In my practice, I frequently get asked about when the X-STOP procedure for treatment of lumbar spinal stenosis should be considered as a treatment option.

Based on the mechanism by which the X-stop device operates, and based on my personal surgical experience, in my opinion the highest predictability for clinical success using the X-stop device exists in patients who fit the following criteria:

  • Complain primarily of lower extremity neurogenic claudication symptoms (e.g. leg pain, heaviness, fatigue, tingling) rather than back pain alone.
  • Have symptoms that are generally brought on by back extension (bending backward), prolonged standing and walking.
  • Get significant reproducible relief of their leg pain (and or numbness, heaviness and tingling sensation) with rest while sitting, and with forward bending (such as when leaning forward against a shopping cart or walker.)
  • Have significant stenosis on imaging studies (MRI and CT scans) classified as mild to moderate, moderate, or even moderate to severe in some cases, but generally not so advanced to be classified as severe stenosis.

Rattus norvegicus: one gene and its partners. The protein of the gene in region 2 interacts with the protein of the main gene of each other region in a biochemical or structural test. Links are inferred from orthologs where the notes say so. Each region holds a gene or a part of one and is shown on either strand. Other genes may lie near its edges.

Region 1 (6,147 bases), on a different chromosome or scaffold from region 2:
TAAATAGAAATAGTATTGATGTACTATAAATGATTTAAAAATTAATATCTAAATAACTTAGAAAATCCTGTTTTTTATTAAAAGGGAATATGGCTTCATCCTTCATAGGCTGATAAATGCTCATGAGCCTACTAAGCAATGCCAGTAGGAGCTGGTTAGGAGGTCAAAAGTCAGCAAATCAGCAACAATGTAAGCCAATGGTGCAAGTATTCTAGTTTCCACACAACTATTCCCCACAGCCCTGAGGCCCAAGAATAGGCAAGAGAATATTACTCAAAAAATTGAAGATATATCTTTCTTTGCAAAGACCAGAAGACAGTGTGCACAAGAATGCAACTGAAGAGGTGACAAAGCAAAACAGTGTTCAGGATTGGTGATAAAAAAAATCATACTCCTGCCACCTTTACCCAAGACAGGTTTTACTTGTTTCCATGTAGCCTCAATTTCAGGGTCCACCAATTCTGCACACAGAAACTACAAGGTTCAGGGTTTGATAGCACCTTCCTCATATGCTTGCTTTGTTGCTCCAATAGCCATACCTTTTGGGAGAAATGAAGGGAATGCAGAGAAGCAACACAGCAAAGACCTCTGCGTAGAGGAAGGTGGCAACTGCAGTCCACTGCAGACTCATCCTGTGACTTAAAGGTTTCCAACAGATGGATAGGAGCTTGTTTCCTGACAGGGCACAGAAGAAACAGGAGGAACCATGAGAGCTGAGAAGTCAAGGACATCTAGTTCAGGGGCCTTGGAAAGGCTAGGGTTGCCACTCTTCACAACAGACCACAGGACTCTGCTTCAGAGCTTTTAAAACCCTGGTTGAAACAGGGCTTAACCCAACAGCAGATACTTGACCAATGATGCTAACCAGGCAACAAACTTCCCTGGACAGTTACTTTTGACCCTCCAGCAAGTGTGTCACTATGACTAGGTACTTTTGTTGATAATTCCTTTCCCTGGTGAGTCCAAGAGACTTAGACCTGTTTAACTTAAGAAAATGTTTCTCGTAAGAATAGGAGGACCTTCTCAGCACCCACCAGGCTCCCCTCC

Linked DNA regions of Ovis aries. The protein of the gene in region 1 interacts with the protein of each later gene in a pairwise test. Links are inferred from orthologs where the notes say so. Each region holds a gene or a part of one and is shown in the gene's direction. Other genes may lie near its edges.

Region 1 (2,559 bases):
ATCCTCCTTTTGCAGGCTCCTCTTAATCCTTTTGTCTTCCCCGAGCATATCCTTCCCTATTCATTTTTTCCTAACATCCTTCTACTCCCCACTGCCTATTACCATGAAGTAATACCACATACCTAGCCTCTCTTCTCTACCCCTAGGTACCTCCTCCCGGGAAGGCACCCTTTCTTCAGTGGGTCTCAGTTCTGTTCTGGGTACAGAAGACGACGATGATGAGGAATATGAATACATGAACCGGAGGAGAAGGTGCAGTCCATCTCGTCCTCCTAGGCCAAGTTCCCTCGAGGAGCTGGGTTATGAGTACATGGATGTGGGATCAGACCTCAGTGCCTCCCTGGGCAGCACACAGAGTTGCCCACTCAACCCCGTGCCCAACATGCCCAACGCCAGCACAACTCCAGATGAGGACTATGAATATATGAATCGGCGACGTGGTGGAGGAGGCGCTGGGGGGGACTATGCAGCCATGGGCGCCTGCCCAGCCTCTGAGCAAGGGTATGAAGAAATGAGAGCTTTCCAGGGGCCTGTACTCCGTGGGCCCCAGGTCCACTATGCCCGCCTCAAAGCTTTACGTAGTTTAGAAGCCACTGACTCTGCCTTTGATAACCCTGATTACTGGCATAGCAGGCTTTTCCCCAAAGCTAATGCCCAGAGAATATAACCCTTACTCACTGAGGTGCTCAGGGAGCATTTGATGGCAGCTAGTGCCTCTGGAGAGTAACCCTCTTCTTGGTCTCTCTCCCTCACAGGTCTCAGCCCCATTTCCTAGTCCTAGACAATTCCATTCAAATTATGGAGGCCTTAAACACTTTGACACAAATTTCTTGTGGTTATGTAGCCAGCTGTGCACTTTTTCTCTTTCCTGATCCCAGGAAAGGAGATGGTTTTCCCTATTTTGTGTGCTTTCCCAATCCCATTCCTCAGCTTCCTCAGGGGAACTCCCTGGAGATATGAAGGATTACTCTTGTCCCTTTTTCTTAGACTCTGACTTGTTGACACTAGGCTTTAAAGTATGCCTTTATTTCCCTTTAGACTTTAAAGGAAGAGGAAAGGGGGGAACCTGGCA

• Have stenosis primarily due to soft tissue compression resulting from disc bulging and/or excess ligament, rather than primarily bony stenosis (resulting from bone spurs and enlarged facet joints).
  • Have some mobility within the stenotic motion segment (i.e., do not have a completely collapsed disc space or functionally fused facet joint).
  • Do not have hyper-mobility or frank instability within the stenotic motion segment. These patients may require a stabilization procedure such as fusion in addition to a decompression (lumbar laminectomy).
  • Have a single level, or at the most two levels, of spinal stenosis.
  • Do not have clinically significant stenosis at the L5-S1 level, the bottom segment of the lumbar spine. This is the lowest spinal motion segment and, due to anatomical constraints, this level cannot be treated using the X-stop device.
  • Do not have advanced loss of bone (advanced osteoporosis).

With any surgery, the goal is to make sure that the procedure will be effective in treating the individual patient’s symptoms and clinical presentation. While all of the above have not been conclusively demonstrated in medical studies, this is what I have found to be most effective in treating patients with the X-STOP.